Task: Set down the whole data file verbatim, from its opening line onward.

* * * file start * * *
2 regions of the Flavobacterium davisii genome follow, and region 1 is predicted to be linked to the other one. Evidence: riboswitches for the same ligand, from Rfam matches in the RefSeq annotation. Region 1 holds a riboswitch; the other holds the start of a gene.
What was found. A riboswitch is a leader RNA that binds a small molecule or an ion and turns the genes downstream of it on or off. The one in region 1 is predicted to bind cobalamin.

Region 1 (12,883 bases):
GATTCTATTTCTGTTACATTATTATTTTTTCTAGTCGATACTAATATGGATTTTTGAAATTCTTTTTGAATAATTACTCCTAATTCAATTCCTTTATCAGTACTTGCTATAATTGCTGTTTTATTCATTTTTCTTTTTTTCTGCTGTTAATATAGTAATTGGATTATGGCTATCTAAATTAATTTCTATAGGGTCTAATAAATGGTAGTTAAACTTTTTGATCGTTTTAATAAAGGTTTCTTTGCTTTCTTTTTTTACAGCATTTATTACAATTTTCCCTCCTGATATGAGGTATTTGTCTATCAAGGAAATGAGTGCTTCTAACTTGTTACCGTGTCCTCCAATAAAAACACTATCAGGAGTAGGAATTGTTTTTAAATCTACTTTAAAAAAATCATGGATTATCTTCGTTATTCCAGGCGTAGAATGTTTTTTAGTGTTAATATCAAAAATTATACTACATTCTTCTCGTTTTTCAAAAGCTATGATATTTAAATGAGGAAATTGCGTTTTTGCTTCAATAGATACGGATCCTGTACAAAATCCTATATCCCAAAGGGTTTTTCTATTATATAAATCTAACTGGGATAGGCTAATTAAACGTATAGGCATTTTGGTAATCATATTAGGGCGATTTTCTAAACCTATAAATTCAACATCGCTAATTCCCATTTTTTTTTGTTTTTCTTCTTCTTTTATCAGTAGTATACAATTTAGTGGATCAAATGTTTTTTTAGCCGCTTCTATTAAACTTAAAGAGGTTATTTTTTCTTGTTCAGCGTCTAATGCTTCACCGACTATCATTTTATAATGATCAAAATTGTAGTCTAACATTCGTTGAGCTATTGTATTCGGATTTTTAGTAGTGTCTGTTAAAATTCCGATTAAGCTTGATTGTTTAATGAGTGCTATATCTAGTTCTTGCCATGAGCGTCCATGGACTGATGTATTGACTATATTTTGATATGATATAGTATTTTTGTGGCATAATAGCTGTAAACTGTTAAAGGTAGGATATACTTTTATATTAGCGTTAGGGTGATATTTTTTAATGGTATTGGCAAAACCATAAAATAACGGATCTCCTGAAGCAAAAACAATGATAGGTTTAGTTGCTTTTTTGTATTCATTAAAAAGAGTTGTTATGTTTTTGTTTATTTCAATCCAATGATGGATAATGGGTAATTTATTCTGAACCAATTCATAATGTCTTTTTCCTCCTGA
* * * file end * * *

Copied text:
2 regions of the Flavobacterium davisii genome follow, and region 1 is predicted to be linked to the other one. Evidence: riboswitches for the same ligand, from Rfam matches in the RefSeq annotation. Region 1 holds a riboswitch; the other holds the start of a gene.
What was found. A riboswitch is a leader RNA that binds a small molecule or an ion and turns the genes downstream of it on or off. The one in region 1 is predicted to bind cobalamin.

Region 1 (12,883 bases):
GATTCTATTTCTGTTACATTATTATTTTTTCTAGTCGATACTAATATGGATTTTTGAAATTCTTTTTGAATAATTACTCCTAATTCAATTCCTTTATCAGTACTTGCTATAATTGCTGTTTTATTCATTTTTCTTTTTTTCTGCTGTTAATATAGTAATTGGATTATGGCTATCTAAATTAATTTCTATAGGGTCTAATAAATGGTAGTTAAACTTTTTGATCGTTTTAATAAAGGTTTCTTTGCTTTCTTTTTTTACAGCATTTATTACAATTTTCCCTCCTGATATGAGGTATTTGTCTATCAAGGAAATGAGTGCTTCTAACTTGTTACCGTGTCCTCCAATAAAAACACTATCAGGAGTAGGAATTGTTTTTAAATCTACTTTAAAAAAATCATGGATTATCTTCGTTATTCCAGGCGTAGAATGTTTTTTAGTGTTAATATCAAAAATTATACTACATTCTTCTCGTTTTTCAAAAGCTATGATATTTAAATGAGGAAATTGCGTTTTTGCTTCAATAGATACGGATCCTGTACAAAATCCTATATCCCAAAGGGTTTTTCTATTATATAAATCTAACTGGGATAGGCTAATTAAACGTATAGGCATTTTGGTAATCATATTAGGGCGATTTTCTAAACCTATAAATTCAACATCGCTAATTCCCATTTTTTTTTGTTTTTCTTCTTCTTTTATCAGTAGTATACAATTTAGTGGATCAAATGTTTTTTTAGCCGCTTCTATTAAACTTAAAGAGGTTATTTTTTCTTGTTCAGCGTCTAATGCTTCACCGACTATCATTTTATAATGATCAAAATTGTAGTCTAACATTCGTTGAGCTATTGTATTCGGATTTTTAGTAGTGTCTGTTAAAATTCCGATTAAGCTTGATTGTTTAATGAGTGCTATATCTAGTTCTTGCCATGAGCGTCCATGGACTGATGTATTGACTATATTTTGATATGATATAGTATTTTTGTGGCATAATAGCTGTAAACTGTTAAAGGTAGGATATACTTTTATATTAGCGTTAGGGTGATATTTTTTAATGGTATTGGCAAAACCATAAAATAACGGATCTCCTGAAGCAAAAACAATGATAGGTTTAGTTGCTTTTTTGTATTCATTAAAAAGAGTTGTTATGTTTTTGTTTATTTCAATCCAATGATGGATAATGGGTAATTTATTCTGAACCAATTCATAATGTCTTTTTCCTCCTGA